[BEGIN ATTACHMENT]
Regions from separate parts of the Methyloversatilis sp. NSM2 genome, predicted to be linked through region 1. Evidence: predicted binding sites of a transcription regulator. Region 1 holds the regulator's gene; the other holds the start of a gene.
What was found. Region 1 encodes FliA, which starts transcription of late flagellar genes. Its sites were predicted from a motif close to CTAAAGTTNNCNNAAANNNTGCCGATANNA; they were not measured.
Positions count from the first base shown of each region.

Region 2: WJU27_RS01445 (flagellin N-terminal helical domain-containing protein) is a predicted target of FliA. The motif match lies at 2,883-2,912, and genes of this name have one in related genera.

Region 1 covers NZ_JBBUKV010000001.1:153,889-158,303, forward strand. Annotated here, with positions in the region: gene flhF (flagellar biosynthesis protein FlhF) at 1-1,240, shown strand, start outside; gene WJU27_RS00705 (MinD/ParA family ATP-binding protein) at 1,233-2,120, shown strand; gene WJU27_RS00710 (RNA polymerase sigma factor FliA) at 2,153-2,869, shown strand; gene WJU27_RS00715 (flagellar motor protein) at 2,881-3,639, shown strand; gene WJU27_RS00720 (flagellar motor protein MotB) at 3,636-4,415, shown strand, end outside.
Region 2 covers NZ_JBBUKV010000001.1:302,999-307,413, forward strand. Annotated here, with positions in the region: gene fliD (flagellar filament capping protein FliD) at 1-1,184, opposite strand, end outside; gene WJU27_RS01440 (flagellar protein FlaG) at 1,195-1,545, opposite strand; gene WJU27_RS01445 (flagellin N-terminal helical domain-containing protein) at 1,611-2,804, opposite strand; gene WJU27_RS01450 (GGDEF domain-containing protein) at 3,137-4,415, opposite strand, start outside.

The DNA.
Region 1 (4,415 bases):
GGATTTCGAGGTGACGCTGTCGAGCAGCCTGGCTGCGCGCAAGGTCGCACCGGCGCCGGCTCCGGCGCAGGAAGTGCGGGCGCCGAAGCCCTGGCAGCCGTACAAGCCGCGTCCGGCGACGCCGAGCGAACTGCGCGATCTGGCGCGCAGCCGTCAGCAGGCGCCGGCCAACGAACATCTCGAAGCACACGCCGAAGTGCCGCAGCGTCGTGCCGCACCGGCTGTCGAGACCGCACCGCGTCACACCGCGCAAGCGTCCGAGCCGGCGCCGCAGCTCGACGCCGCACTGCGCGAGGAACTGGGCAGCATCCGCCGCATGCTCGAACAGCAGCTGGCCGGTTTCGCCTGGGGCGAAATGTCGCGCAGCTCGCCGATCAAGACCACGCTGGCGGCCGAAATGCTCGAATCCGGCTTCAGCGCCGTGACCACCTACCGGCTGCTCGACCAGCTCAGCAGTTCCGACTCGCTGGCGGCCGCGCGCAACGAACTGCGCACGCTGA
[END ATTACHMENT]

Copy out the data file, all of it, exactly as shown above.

Regions from separate parts of the Methyloversatilis sp. NSM2 genome, predicted to be linked through region 1. Evidence: predicted binding sites of a transcription regulator. Region 1 holds the regulator's gene; the other holds the start of a gene.
What was found. Region 1 encodes FliA, which starts transcription of late flagellar genes. Its sites were predicted from a motif close to CTAAAGTTNNCNNAAANNNTGCCGATANNA; they were not measured.
Positions count from the first base shown of each region.

Region 2: WJU27_RS01445 (flagellin N-terminal helical domain-containing protein) is a predicted target of FliA. The motif match lies at 2,883-2,912, and genes of this name have one in related genera.

Region 1 covers NZ_JBBUKV010000001.1:153,889-158,303, forward strand. Annotated here, with positions in the region: gene flhF (flagellar biosynthesis protein FlhF) at 1-1,240, shown strand, start outside; gene WJU27_RS00705 (MinD/ParA family ATP-binding protein) at 1,233-2,120, shown strand; gene WJU27_RS00710 (RNA polymerase sigma factor FliA) at 2,153-2,869, shown strand; gene WJU27_RS00715 (flagellar motor protein) at 2,881-3,639, shown strand; gene WJU27_RS00720 (flagellar motor protein MotB) at 3,636-4,415, shown strand, end outside.
Region 2 covers NZ_JBBUKV010000001.1:302,999-307,413, forward strand. Annotated here, with positions in the region: gene fliD (flagellar filament capping protein FliD) at 1-1,184, opposite strand, end outside; gene WJU27_RS01440 (flagellar protein FlaG) at 1,195-1,545, opposite strand; gene WJU27_RS01445 (flagellin N-terminal helical domain-containing protein) at 1,611-2,804, opposite strand; gene WJU27_RS01450 (GGDEF domain-containing protein) at 3,137-4,415, opposite strand, start outside.

The DNA.
Region 1 (4,415 bases):
GGATTTCGAGGTGACGCTGTCGAGCAGCCTGGCTGCGCGCAAGGTCGCACCGGCGCCGGCTCCGGCGCAGGAAGTGCGGGCGCCGAAGCCCTGGCAGCCGTACAAGCCGCGTCCGGCGACGCCGAGCGAACTGCGCGATCTGGCGCGCAGCCGTCAGCAGGCGCCGGCCAACGAACATCTCGAAGCACACGCCGAAGTGCCGCAGCGTCGTGCCGCACCGGCTGTCGAGACCGCACCGCGTCACACCGCGCAAGCGTCCGAGCCGGCGCCGCAGCTCGACGCCGCACTGCGCGAGGAACTGGGCAGCATCCGCCGCATGCTCGAACAGCAGCTGGCCGGTTTCGCCTGGGGCGAAATGTCGCGCAGCTCGCCGATCAAGACCACGCTGGCGGCCGAAATGCTCGAATCCGGCTTCAGCGCCGTGACCACCTACCGGCTGCTCGACCAGCTCAGCAGTTCCGACTCGCTGGCGGCCGCGCGCAACGAACTGCGCACGCTGA